In 1992 Gary Sinyor co-directed the admirable first feature "Leon the Pig Farmer" with Vadim Jean ("Beyond Bedlam", "Clockwork Mice"). It was a film that marked them both, along with the late Mark Frankel, as ones to watch. Three years later, Sinyor returned with "Solitaire for Two".
It's a romantic comedy about Daniel (Frankel), an expert on manipulative body language, and his efforts to woo Katie (Amanda Pays), a mind-reading paleontologist. Not a bad premise, but the sheer unpleasantness of Pays' character undermines its playful insights into the trials of a fledgling relationship. Rather than gaining any special understanding from her ESP, she is contemptuous of men's sewer-like minds and routinely assaults them for finding her attractive.
The film at least manages to hold our attention long enough to see them get together, but thereafter things get pretty tedious. By the time dubious 90s pop-novelty act Right Said Fred make an appearance things are downright laughable.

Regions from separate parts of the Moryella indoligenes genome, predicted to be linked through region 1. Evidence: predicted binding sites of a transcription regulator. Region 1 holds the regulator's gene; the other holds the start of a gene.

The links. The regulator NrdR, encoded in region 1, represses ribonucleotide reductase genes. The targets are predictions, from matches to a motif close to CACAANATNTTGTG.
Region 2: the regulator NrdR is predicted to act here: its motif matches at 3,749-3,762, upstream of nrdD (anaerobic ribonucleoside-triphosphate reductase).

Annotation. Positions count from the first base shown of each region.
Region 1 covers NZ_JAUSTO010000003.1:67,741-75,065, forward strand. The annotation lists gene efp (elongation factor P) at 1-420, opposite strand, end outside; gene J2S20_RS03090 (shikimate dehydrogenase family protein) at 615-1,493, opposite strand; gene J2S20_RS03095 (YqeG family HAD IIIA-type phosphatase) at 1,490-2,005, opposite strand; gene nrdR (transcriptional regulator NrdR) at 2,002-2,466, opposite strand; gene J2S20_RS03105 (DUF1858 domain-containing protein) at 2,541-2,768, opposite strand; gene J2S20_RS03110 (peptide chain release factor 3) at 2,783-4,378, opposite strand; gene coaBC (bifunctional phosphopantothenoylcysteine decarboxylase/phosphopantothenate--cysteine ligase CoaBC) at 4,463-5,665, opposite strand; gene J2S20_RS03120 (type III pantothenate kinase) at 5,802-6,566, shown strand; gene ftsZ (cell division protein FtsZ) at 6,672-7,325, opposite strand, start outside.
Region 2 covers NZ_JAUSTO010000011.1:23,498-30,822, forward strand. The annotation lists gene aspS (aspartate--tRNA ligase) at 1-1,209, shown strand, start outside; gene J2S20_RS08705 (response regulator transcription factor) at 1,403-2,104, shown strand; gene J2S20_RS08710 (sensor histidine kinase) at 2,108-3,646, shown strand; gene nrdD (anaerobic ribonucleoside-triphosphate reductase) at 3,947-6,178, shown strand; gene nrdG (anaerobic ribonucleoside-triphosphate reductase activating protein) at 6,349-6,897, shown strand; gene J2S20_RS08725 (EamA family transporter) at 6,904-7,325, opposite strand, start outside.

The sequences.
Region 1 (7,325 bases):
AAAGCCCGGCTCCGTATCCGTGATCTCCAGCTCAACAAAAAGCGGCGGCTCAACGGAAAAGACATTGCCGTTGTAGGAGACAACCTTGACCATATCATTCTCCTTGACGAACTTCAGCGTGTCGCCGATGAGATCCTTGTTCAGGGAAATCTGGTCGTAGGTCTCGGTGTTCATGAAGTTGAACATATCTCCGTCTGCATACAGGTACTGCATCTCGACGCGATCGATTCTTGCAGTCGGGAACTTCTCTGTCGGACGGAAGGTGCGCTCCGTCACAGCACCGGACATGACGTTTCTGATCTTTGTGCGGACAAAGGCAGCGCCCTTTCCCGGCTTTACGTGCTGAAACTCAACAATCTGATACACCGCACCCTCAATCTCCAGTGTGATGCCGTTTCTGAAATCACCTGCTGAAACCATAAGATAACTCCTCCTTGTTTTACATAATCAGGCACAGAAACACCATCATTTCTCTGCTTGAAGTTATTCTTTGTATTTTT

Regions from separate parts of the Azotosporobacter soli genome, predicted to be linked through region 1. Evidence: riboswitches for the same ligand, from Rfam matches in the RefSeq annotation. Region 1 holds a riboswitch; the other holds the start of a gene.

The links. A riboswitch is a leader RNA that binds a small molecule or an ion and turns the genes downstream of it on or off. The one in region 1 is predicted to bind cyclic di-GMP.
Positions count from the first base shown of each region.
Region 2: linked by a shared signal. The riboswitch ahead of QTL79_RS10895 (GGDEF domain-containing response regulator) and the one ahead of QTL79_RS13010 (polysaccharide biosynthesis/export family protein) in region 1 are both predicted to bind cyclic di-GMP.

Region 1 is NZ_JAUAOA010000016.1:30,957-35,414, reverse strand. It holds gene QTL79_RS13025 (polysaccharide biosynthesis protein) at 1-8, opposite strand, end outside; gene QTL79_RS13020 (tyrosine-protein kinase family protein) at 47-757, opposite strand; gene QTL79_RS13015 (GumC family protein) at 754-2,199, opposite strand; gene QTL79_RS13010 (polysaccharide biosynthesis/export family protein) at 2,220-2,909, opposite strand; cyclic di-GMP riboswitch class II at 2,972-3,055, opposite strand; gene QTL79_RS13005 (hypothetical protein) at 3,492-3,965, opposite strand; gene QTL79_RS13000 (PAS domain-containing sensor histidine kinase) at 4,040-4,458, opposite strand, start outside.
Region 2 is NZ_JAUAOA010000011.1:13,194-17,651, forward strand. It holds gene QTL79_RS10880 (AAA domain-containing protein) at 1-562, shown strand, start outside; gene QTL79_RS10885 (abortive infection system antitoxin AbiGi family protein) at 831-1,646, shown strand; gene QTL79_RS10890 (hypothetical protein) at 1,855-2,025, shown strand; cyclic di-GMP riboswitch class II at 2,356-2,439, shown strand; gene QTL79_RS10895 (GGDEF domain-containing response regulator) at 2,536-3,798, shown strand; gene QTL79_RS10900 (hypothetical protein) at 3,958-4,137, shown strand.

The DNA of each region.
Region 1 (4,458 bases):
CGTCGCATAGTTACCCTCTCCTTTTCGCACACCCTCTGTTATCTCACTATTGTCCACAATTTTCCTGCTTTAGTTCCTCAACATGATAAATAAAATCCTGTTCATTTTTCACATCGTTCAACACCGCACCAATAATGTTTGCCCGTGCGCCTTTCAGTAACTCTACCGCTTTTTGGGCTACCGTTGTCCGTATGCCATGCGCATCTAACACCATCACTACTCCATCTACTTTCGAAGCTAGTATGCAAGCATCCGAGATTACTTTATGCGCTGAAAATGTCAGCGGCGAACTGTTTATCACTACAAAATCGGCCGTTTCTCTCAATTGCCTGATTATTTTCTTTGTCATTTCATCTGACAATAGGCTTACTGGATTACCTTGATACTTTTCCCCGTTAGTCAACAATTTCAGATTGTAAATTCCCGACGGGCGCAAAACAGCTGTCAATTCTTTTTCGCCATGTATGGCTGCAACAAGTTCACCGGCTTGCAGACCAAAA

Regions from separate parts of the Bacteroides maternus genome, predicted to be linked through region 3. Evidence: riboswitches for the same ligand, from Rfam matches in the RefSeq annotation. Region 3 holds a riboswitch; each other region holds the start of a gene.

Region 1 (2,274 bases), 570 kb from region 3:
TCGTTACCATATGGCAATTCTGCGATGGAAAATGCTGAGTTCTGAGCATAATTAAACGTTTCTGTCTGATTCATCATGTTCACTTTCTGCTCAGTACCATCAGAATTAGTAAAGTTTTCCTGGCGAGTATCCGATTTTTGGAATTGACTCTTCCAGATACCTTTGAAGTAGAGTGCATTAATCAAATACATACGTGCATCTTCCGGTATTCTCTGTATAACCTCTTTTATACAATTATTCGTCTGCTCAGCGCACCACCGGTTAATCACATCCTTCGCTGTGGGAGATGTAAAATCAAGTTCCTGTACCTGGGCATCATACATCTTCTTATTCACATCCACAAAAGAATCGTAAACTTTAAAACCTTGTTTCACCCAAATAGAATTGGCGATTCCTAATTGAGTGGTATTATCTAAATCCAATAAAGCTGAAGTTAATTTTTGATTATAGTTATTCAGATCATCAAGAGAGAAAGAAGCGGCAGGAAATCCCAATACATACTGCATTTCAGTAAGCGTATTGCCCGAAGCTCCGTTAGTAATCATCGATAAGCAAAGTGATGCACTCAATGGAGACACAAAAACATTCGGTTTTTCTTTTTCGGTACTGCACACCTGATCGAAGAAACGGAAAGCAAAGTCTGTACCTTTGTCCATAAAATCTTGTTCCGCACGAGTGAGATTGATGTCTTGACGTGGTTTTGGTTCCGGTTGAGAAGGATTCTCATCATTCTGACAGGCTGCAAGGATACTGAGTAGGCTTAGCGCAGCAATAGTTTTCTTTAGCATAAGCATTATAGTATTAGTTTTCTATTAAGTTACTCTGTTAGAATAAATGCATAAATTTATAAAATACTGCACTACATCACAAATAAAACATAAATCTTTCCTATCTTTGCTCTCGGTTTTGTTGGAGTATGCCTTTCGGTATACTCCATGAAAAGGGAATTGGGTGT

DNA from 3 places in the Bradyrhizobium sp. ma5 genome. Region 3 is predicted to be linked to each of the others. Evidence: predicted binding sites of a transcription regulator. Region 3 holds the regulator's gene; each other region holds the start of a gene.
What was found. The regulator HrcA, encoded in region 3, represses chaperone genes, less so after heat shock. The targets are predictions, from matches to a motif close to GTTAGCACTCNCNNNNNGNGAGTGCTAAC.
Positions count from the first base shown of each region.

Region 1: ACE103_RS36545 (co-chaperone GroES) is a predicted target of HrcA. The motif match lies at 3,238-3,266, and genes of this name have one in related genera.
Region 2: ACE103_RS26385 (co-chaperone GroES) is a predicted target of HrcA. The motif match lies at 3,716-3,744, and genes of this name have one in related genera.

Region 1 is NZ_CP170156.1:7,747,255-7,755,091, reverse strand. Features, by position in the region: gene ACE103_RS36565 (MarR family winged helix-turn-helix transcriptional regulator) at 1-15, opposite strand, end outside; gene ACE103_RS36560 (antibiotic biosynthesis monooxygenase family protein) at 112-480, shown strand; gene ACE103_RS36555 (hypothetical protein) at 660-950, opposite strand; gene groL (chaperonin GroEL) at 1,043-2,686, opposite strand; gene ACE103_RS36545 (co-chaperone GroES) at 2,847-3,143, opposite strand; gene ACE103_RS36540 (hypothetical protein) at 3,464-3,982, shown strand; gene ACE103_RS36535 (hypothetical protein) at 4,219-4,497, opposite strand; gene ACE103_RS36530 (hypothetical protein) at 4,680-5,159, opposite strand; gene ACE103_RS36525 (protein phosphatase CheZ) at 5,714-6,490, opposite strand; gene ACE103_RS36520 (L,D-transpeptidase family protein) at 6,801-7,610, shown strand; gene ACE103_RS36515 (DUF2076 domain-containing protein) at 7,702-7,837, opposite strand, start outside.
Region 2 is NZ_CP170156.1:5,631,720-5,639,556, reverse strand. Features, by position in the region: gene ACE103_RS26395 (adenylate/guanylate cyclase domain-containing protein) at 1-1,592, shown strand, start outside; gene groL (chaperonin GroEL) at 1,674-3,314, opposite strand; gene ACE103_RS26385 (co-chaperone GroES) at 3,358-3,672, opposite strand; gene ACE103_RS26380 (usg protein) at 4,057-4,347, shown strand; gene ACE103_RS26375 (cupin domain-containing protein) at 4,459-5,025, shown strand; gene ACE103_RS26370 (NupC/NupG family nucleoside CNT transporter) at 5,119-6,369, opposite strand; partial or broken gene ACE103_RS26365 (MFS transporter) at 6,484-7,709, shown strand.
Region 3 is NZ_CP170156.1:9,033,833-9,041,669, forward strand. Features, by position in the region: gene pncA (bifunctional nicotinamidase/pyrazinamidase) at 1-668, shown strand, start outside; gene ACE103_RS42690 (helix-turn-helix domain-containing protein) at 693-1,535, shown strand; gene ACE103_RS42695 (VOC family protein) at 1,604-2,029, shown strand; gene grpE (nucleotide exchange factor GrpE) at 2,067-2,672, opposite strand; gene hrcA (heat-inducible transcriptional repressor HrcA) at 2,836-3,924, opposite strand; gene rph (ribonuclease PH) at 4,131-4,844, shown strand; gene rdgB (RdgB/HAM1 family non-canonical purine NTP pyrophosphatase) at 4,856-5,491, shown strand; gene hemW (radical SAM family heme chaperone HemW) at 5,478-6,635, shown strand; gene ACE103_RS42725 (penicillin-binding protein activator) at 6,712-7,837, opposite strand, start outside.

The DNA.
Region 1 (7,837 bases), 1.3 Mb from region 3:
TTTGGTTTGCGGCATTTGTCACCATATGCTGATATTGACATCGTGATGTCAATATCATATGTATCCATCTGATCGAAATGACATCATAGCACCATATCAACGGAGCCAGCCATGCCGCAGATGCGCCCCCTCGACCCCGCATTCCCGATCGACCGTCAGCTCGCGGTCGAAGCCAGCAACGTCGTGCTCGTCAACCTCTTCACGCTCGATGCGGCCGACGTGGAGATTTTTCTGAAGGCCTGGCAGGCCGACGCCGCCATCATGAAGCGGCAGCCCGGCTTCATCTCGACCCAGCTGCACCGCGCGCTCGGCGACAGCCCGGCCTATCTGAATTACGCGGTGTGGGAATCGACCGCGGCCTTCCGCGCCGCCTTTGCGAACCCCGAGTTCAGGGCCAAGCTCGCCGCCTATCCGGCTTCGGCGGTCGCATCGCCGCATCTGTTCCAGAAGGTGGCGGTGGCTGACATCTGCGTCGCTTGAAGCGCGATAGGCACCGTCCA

Smooth cinematography and heavy product placement suggest that Sinyor is better suited to advertising than narrative cinema. Particularly attractive is an early scene in which Daniel kick-starts his day to Roxy Music's "Love is the Drug". Sadly, neither this, nor a reasonable supporting cast (Roshan Seth and Jason Isaacs in particular), can save this film from being anything short of a disappointing second feature.
Does this sound familiar? Read about another romantic comedy based on reading a partner's thoughts.
"Solitaire for 2" is on BBC1 at 11.40pm, Thursday 1st February 2001.